British Prime Minister Tony Blair is expected to announce his intention to step down as Labour Party leader Thursday, ending weeks of speculation about his departure and setting the clock ticking on the final weeks of his 10-year premiership.
Blair's official spokesman said the prime minister would set out his intentions to Cabinet colleagues on Thursday morning. He is then expected to travel to his Sedgefield constituency in northern England to make a public announcement.
Speculation about Blair's resignation date has swirled for weeks, and intensified after he celebrated the landmark of 10 years in power on May 1.
In British parliamentary tradition, the leader of the largest party in the House of Commons serves as prime minister. Blair's announcement that he is stepping down as Labour leader will trigger a leadership contest that would see him replaced as party leader, and prime minister, within about seven weeks.
Treasury chief Gordon Brown, Blair's longtime friend and rival, is the favorite to succeed him, although two backbench Labour lawmakers also have announced their intention to run.
Blair's announcement has been awaited ever since September 30, 2004, when he said in a television interview that he would serve only one more term -- his third -- as prime minister.
The announcement, made at the time he was facing a surgical procedure to correct a heart problem, was one he came to regret, as opponents, party rivals and the media pressed him to set a date for his departure.
In September, Blair told delegates at Labour's annual conference that it would be his last as party leader.
Dogged by the unpopular war in Iraq and weakened within his own party, the once-unassailable Blair came to be seen as a lame duck.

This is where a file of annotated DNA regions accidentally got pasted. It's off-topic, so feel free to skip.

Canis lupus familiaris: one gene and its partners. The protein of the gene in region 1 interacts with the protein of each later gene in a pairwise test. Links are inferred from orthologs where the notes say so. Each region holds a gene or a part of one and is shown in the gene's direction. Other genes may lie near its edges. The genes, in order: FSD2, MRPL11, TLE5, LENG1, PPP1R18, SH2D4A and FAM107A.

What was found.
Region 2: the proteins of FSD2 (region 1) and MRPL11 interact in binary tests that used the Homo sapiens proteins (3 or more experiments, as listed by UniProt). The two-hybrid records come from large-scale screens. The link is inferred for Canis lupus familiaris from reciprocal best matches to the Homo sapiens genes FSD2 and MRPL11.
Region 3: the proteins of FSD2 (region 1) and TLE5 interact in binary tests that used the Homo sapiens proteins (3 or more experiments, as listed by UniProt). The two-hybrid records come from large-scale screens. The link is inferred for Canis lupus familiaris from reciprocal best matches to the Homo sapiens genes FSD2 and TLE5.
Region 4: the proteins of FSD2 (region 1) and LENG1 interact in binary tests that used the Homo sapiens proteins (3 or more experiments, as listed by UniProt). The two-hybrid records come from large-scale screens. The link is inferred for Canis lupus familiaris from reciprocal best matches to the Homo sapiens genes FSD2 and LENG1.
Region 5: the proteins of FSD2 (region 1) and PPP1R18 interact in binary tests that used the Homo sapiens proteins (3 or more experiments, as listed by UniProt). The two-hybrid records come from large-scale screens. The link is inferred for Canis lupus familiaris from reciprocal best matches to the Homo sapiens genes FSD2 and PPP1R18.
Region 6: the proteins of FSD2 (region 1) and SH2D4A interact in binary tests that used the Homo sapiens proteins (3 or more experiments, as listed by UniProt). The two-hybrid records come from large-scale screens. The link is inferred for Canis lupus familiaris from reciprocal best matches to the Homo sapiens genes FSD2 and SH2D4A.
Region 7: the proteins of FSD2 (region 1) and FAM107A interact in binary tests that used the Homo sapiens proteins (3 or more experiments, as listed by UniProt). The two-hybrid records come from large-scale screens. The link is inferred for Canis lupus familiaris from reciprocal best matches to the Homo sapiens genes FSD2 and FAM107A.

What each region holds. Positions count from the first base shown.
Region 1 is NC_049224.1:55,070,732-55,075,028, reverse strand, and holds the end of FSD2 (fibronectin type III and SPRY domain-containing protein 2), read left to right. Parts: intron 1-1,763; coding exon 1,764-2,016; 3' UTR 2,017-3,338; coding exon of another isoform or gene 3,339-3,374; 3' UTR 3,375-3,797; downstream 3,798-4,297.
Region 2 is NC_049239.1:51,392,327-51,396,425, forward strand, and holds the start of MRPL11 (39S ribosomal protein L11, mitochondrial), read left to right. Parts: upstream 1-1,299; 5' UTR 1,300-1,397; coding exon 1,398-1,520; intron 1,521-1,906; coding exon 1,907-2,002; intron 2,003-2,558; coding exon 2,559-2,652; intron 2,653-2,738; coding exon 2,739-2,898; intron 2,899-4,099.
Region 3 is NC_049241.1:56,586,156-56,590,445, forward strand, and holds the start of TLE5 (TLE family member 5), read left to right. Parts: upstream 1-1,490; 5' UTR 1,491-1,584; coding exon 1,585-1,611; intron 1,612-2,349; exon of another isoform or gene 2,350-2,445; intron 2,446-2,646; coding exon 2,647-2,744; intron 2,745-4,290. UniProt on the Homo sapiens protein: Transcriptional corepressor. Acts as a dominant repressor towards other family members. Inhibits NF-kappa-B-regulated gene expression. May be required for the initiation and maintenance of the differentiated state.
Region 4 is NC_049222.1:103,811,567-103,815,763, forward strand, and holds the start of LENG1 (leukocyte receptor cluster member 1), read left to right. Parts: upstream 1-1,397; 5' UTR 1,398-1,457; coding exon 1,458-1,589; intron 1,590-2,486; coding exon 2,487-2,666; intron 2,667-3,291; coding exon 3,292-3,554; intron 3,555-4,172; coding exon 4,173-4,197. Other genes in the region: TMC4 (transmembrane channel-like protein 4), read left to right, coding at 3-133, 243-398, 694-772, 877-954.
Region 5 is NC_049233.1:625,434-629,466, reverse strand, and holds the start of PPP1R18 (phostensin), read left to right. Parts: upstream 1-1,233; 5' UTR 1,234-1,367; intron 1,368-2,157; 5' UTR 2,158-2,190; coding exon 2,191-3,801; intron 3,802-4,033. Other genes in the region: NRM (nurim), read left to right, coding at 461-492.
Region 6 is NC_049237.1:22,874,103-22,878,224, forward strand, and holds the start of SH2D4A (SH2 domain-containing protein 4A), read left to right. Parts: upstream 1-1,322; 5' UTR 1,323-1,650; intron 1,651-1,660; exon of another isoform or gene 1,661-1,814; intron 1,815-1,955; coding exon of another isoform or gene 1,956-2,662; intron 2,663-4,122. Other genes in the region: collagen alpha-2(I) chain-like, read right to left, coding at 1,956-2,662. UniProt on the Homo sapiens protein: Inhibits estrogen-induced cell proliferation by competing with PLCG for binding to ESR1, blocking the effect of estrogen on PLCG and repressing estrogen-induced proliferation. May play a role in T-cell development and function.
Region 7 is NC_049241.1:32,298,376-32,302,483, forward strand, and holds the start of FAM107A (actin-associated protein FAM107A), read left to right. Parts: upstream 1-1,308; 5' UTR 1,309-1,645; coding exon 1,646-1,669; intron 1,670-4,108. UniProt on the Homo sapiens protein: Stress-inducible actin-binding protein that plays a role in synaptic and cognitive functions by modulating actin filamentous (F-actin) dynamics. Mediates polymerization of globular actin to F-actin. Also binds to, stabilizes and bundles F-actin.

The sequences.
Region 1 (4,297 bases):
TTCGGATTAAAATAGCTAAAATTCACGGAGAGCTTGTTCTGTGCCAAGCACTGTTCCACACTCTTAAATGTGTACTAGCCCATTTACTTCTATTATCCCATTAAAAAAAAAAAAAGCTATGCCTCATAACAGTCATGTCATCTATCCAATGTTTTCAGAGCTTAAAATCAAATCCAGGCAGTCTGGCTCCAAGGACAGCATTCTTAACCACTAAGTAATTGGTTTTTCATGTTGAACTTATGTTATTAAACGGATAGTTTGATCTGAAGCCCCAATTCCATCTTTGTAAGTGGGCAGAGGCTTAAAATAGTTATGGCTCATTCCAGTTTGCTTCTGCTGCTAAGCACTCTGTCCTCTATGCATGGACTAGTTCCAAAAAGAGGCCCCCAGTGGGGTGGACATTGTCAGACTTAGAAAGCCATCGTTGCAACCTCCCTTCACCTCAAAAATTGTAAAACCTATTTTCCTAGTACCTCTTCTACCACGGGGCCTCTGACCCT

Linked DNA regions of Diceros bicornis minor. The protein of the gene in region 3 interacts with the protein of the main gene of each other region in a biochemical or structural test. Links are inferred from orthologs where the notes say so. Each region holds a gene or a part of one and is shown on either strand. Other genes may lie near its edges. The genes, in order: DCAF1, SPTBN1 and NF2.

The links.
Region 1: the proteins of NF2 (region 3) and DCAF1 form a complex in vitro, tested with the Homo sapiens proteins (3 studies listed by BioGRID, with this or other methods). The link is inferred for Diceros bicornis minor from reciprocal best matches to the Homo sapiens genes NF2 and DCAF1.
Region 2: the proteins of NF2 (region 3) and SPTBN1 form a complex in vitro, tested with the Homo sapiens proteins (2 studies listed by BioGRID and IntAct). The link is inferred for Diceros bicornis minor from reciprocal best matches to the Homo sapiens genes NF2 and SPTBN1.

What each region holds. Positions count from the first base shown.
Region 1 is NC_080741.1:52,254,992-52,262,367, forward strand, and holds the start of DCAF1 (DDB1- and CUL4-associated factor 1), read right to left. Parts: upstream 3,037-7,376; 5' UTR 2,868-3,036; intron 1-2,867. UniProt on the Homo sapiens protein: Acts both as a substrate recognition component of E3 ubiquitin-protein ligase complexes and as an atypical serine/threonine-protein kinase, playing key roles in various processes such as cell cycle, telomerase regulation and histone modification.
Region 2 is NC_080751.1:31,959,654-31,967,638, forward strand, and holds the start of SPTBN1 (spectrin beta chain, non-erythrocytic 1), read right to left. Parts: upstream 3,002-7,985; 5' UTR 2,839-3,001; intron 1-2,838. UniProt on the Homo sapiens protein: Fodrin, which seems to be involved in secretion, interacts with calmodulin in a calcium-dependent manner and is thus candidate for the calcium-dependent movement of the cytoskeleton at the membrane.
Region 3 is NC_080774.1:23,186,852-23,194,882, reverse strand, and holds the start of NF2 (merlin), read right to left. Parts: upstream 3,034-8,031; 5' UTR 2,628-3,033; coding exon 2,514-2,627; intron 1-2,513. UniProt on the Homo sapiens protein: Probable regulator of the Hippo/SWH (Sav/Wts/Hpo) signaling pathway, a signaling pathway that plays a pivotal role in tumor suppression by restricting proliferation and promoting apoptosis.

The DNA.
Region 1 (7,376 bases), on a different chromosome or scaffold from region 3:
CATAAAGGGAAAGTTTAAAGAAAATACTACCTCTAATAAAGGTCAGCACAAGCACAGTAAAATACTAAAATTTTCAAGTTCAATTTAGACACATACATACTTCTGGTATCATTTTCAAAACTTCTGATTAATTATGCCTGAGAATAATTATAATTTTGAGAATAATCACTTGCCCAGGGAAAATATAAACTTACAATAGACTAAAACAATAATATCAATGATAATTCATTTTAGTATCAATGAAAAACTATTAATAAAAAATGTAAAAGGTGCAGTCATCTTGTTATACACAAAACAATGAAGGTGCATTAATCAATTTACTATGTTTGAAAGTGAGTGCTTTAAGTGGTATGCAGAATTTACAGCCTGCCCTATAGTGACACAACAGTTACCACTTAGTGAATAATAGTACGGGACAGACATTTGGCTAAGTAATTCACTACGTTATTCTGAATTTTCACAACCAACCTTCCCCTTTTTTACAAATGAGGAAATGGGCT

Conservative leader David Cameron on Thursday accused Blair of being "a prime minister who ... simply doesn't understand that it's over."
Prime ministers recently have tended to stay on in the House of Commons for a time, the AP reports.
Under Britain's constitution, as Labour leader Brown would also become prime minister and would not have to fight a general election until May 2010 at the latest.
Blair and Brown were the twin architects of Labour's rise to power in 1997 after 18 years in the political wilderness and Britain's long-serving finance minister is now certain to finally get the job he has coveted for so long.
His chief challenge will be to revive support for Labour and overhaul the opposition Conservatives in the opinion polls before the next election.
Conservative leader David Cameron, 40, has revitalised the party of Margaret Thatcher -- the only premier to outlast Blair in the past century -- and Winston Churchill since he became leader in 2005, and polls suggest he could win a slim majority in parliament in a national election.
Brown is widely respected for presiding over a decade of strong economic growth and for granting independence to Britain's central bank to set interest rates.
He has also overseen huge increases in spending on education and health. But Labour has not been rewarded by the electorate for its public service spending and Brown does not have the charismatic charm that helped Blair rule for a decade, Reuters reports.
Prepared by Alexander Timoshik
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